I was a hardworking man who loved his kids immensely, but in my own way. I also adored my wife, again in my own way, whom I married in my 20th year.
I married her while my dad was off the island on one of his many trips away from homeland. We had three kids, all boys under the age of 10, before my wife decided that a shift to NZ would improve our lot. It was for the best, and the best decision she ever made.
Unfortunately, moving away to NZ didn't exactly mean the troubled past would be left behind in the island.
While I stayed behind in the island and work with occasional visits to NZ during the holidays to see my family, my wife endured some difficulties raising our three kids while staying with her family, not exactly the life she was contemplating to live when she shifted to NZ.
After years of flying in and out of NZ to see my family, in which we added two more siblings to the brood, I was given an ultimatum on my last visit in the 1990s to either return home to the island and say good-bye to the marriage, or stay in NZ and have a go at being a family man again instead of being an absentee or even part-time dad.
The decision to stay was easy enough for me, but the thought of being with my family sort of made me feel all caged in. I missed the riding of my motorbike and feeling of the wind blowing through my hair, and the drinking sessions with my friends without the responsibility of having to go home and tend to my family.
For me, it was a case of having my cake and eat it too.
Although I loved and enjoyed having to be around my wife and kids again, the thought of being caged in didn't really appeal to me.
So the cycle of arguments and disagreements started again, most of it I instigated just to let off some steam.
But little did I know that letting off some steam for me was the beginning of the reason why my wife and the kids moved away from the island in the first place — to escape the hardships of constant disagreements and arguing. And my love for the alcohol didn't help matters much.
It got worse and worse, all the while kids were growing up and going through their primary, intermediate and college years, and sometimes the older kids got the sharp end of the arguments.
Then it all came to a head one Sunday morning — it wasn't a bad disagreement like the other times, but it had dire consequences and the boys in blue were called. I was arrested and spent the rest of the weekend in a cell at the Central Police Station awaiting court appearance on Monday.
This was after I threatened to put a hole in my wife with a knife and when the eldest boy of the family intervened, his mother rang the cops.
The judge ordered me to 20 weeks intensive anger management therapy, which I attended with apprehension till the third week.
This was also where I ran into Vic Tamati, by now a strong advocate for the It's not OK family violence campaign.
Listening to Vic's reminiscing of his past deeds was living through the past again — only this time, under different circumstances. He is amongst a group of men sent there to rehabilitate and be taught that violence is not OK under any circumstances, anywhere.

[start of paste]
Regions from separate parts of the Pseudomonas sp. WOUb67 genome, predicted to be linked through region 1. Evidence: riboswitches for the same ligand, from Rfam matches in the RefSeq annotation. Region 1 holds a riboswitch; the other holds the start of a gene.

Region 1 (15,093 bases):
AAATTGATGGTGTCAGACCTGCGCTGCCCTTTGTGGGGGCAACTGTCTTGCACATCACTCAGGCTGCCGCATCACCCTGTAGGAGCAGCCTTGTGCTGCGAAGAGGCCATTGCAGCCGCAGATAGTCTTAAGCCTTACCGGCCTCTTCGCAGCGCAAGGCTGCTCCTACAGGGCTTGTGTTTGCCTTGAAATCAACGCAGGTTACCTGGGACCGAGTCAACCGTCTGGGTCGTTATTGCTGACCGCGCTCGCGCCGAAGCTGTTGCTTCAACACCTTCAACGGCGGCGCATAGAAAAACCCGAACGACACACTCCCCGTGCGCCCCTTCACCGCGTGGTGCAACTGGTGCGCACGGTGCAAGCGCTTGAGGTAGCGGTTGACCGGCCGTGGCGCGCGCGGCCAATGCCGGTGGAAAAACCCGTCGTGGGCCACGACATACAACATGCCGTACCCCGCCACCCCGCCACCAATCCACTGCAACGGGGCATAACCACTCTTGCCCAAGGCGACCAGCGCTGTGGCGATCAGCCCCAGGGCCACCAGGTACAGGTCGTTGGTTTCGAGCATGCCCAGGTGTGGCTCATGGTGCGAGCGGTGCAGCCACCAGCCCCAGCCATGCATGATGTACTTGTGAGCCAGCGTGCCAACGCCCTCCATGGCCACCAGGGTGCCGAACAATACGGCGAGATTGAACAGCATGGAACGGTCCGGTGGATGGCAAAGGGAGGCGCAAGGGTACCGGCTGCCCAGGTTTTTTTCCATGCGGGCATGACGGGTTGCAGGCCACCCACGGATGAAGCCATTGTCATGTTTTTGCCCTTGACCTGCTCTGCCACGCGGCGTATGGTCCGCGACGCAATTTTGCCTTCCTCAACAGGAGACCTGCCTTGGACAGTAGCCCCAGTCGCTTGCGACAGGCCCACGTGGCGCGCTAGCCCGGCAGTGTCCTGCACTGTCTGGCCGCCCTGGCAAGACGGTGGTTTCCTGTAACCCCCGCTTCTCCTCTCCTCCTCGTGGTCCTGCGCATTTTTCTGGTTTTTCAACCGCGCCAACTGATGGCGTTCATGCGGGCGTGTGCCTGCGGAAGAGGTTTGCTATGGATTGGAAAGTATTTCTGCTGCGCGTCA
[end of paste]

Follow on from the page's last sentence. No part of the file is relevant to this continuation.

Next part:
To hear Mr Tamati speak so openly about what is deemed sacred in the Pacific way, was the trigger that set the ball rolling, it added to the purpose of having anger management therapy, and set me towards becoming a more open-mined individual who at last can appreciate, and own up, that I do have a problem.
I spent some time away from home staying with a loving family where I never heard a word spoken in anger by the father of the house.
I worked on my relationship with my wife. (Thank God she took me back).
I mended my relationship with my son, talked to the reverend of the local church in seeking some divine help — actually I was doing just about anything and everything to win my family back. I even surprised myself by doing it.
Now in my 50s, I've found happiness from within myself to handle any obstacles with confidence that I can overcome them without world war three, or four, or even five.
I still have moments of fighting my own demons but the amazing thing is, I can hold them off without any fear of exploding. I may forever have to fight them but the very thing I have now that I never had before is the knowledge that domestic violence is never ok, and I now know how to handle my demons.
My wife says it was a miracle she got through the dramas and the kids are now all adults with their own lives — and the constant advice I give them, sometimes a bit over the top, was just my way of making sure they don't grow up to be like me.
If I could re-live my younger life again I would but in a different way. I cannot change the past but I sure can make certain that my kids cannot and will not be like me.
The prognosis in that regard is all good, my kids love me and constantly tell me that, my wife now has got her confidence back, to a point that she now can tell me when I'm about to blow my top to go away and cool off.
Doing that anger management therapy, attending church and seeking help through on my own volition were the best things that ever happened to me.
Domestic violence is never ok anywhere under any circumstances.
I'm now happy and grateful for the love my wife and kids continue to give me, and quietly hoping that after half a century on planet earth, now it is smooth sailing for the rest of my years on earth with my loving family and grandkids.
And of course, the endless love of God Almighty.
I talked to my wife to get the OK for me to publish this story of mine, which I felt at the time of writing contributed to my rehabilitation and that part of my past life.